French Authorities Investigate Sale of Notre Dame Stained Glass by Sotheby’s After a Heritage Group Alleges It Was Stolen

The auction house denies any wrongdoing.

North rose window of the Notre Dame de Paris cathedral. Photo by Godong/Universal Images Group via Getty Images.

French authorities are investigating a sale by Sotheby’s auction house of a pair of stained glass that one heritage group claims were stolen from Paris’s Notre Dame cathedral in 1862.

The auction house offered the precious polychrome glass roundels, one of which features an angel holding a candle and the other an angel with an incense burner, in 2015. They sold separately with one fetching €123,000 ($132,000) and the other €111,000 ($119,000), trumping their high estimates of €60,000 ($64,000).

The catalogue notes acknowledged that, made in around 1250 and roughly 16 inches in diameter, the pieces had once been part of the monumental rose window of the cathedral’s northern transept, but were dismantled and replaced by the architect Eugène Viollet-le-Duc when he restored the building. The provenance showed that the pieces were later sold by the stained glass restorer Edouard Didron sometime between 1877 and 1905.

Now, the legitimacy of that 2015 sale is being called into question. French police have launched an initial probe into a legal complaint filed Monday, September 11, by the French association Lumiere sur le Patrimoine (Spotlight on Heritage), which investigates the sales of heritage objects that it suspects may have been stolen.

It alleges that the glass roundels were never Viollet-le-Duc’s to sell because anything taken from the cathedral automatically belongs to France. The Lumiere sur le Patrimoine was set up earlier this year by its chair Philippe Machicote after he became aware of the 2015 sale while looking through old auction catalogues. He founded the association after he contacted France’s ministry of culture to share his concerns, but did not receive “a real response.”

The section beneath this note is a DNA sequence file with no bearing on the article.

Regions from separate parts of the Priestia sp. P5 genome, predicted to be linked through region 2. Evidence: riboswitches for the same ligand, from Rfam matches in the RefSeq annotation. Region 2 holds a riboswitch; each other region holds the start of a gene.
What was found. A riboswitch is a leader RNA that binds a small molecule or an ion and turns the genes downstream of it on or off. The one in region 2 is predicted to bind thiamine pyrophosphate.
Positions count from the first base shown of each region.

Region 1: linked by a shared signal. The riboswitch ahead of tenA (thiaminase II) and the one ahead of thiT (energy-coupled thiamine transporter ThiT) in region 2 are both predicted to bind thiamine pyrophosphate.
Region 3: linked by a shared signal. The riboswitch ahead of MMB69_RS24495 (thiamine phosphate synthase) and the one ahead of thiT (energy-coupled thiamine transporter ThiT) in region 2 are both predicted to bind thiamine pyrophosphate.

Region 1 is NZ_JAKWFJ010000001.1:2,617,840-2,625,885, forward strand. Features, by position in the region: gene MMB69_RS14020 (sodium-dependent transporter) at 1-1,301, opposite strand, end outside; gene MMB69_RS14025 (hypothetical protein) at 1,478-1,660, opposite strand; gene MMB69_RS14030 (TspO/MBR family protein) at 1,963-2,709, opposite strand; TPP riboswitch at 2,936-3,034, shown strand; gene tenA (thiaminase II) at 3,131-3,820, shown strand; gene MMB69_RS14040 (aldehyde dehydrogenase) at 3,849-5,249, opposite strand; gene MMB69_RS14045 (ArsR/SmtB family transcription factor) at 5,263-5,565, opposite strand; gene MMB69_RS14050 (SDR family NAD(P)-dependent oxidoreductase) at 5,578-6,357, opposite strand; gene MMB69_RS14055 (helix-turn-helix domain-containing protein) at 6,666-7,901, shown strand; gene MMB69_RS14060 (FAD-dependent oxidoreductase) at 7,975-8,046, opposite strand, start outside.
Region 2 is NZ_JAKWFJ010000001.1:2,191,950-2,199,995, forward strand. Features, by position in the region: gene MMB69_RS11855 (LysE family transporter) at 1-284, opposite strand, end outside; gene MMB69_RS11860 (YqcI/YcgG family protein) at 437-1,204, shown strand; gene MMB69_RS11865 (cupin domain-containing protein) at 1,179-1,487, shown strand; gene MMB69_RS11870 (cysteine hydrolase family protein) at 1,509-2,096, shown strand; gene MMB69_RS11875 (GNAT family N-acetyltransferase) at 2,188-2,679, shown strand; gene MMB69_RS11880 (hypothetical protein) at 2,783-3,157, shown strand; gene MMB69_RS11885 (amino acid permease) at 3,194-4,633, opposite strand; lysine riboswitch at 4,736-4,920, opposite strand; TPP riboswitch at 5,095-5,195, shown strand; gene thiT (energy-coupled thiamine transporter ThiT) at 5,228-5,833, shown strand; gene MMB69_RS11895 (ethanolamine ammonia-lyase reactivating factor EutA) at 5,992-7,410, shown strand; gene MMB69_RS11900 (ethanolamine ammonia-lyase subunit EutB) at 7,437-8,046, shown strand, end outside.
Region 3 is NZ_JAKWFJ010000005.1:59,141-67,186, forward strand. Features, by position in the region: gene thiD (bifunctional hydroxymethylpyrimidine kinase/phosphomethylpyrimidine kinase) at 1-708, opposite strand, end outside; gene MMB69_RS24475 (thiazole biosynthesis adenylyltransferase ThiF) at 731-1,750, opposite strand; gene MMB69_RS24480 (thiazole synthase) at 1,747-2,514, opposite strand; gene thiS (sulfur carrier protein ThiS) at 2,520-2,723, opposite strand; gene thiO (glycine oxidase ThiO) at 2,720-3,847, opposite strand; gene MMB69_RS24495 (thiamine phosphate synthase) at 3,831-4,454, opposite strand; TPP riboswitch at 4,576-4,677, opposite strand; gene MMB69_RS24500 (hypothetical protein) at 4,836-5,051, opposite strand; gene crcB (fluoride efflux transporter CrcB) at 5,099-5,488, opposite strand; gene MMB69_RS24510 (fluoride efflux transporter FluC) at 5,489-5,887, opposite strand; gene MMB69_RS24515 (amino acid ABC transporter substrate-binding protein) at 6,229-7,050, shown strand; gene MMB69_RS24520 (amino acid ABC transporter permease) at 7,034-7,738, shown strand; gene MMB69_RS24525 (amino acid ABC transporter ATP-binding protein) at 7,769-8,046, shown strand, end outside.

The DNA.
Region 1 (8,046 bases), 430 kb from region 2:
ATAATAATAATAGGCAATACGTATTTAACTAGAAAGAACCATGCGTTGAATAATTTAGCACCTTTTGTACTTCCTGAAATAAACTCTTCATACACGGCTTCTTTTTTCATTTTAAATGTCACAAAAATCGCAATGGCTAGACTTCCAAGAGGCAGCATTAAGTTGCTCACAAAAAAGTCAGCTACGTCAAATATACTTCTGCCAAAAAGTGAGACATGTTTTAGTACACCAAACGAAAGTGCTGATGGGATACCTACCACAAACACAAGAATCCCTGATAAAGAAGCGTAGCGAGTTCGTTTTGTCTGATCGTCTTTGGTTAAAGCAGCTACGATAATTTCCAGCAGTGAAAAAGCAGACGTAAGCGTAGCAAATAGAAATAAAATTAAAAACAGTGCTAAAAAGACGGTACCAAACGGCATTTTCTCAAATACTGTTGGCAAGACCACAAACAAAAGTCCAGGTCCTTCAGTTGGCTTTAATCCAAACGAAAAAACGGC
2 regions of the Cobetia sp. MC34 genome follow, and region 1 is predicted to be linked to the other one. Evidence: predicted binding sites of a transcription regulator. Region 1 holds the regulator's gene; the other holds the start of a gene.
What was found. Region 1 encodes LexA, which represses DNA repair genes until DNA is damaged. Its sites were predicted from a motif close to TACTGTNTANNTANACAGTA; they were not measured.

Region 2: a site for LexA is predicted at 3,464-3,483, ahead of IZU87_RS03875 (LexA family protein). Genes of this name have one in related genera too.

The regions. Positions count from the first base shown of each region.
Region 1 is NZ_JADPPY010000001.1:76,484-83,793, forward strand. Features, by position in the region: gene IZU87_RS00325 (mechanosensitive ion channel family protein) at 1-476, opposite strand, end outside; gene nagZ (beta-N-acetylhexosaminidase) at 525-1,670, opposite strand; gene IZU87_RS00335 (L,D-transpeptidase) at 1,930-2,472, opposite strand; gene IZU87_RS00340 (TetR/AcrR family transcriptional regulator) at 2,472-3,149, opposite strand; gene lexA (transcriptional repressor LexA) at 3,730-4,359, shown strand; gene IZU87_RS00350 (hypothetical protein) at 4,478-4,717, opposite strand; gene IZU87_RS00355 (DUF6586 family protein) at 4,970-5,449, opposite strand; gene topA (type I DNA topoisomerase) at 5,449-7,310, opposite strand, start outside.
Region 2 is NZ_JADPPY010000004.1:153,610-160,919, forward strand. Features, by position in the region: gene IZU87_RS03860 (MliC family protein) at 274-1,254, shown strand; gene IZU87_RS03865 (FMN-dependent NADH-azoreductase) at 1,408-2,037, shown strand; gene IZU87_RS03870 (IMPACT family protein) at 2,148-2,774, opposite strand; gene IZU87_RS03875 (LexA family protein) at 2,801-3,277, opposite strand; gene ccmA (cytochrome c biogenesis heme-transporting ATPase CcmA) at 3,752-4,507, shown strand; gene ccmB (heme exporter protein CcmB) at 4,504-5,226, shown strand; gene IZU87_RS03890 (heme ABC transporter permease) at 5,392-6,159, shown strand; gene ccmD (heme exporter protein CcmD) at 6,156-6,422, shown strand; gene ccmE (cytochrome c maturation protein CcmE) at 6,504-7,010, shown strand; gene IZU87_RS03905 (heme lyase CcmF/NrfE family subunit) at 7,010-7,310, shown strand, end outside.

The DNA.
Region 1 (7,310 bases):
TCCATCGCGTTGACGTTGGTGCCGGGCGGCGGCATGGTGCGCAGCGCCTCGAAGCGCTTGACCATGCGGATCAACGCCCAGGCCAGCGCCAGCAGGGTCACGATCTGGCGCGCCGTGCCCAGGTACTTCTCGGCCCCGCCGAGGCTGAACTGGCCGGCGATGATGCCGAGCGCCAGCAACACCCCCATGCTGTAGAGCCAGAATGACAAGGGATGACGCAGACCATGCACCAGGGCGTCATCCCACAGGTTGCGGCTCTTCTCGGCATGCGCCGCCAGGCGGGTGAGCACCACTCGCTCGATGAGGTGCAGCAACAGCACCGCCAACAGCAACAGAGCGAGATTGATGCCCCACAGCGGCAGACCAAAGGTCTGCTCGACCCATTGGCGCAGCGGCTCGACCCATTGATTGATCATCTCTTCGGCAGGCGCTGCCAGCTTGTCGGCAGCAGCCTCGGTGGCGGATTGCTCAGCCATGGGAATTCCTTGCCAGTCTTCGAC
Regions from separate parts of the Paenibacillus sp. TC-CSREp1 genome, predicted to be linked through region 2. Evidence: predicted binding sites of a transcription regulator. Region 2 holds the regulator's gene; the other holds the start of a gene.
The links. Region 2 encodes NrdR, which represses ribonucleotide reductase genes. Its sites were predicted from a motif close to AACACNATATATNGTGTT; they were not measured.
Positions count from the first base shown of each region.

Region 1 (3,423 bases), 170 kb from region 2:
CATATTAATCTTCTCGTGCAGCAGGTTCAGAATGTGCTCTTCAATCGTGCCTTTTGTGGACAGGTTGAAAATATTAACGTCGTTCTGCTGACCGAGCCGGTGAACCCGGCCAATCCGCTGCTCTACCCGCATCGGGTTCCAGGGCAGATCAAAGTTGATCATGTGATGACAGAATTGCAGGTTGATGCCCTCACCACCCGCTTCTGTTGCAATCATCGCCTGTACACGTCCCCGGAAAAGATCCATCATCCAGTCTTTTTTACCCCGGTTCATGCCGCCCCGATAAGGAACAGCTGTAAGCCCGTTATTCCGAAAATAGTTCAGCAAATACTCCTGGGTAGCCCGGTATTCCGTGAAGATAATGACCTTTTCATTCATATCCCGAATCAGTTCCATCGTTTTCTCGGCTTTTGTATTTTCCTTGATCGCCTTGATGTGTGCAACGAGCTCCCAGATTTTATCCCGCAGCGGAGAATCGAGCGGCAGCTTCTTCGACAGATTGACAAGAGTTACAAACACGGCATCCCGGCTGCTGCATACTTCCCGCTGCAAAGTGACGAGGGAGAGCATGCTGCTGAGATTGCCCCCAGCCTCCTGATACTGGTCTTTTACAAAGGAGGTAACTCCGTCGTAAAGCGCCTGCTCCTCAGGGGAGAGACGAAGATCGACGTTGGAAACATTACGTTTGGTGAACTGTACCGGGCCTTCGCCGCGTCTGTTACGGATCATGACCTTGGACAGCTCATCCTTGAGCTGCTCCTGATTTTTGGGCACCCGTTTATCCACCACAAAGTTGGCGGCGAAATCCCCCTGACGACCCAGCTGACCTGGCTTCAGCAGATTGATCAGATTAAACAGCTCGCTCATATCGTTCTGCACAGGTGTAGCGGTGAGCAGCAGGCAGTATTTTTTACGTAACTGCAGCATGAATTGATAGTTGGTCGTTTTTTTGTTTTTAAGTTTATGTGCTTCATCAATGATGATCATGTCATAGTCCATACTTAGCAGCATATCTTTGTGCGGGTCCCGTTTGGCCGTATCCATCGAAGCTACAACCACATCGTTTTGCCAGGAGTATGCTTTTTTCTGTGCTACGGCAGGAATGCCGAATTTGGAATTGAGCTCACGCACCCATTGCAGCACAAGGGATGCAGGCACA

“At that date [1877–1905], the cathedral belonged to the state, and had since the revolution,” he told Le Figaro. “Anything taken from it in the 19th century was de facto imprescriptible and inalienable. The situation is ludicrous.” He described the works as being “hidden in a sale of old paintings, sculptures, and drawings.”

Sotheby’s said it was not contacted by the association before the complaint was filed and has denied any wrongdoing. “Sotheby’s complies with all applicable laws, regulations and restrictions wherever we operate in the world,” it said in a statement to Artnet News. “Before offering property for sale, we conduct research and due diligence as appropriate to satisfy ourselves that there are no legal obstacles.” It also pointed out that a similar pair roundels are currently in Geneva’s Museum of Art and History.

“Prior to offering these pieces at auction, we obtained all required permissions and export certificates from the relevant authorities, as well as alerting the experts and museum curators,” the statement continued. According to France’s law of preemption, the state and its national museums have the right to buy any cultural goods before they are sold to the public via auction or private sale, although it must match the winning bid.

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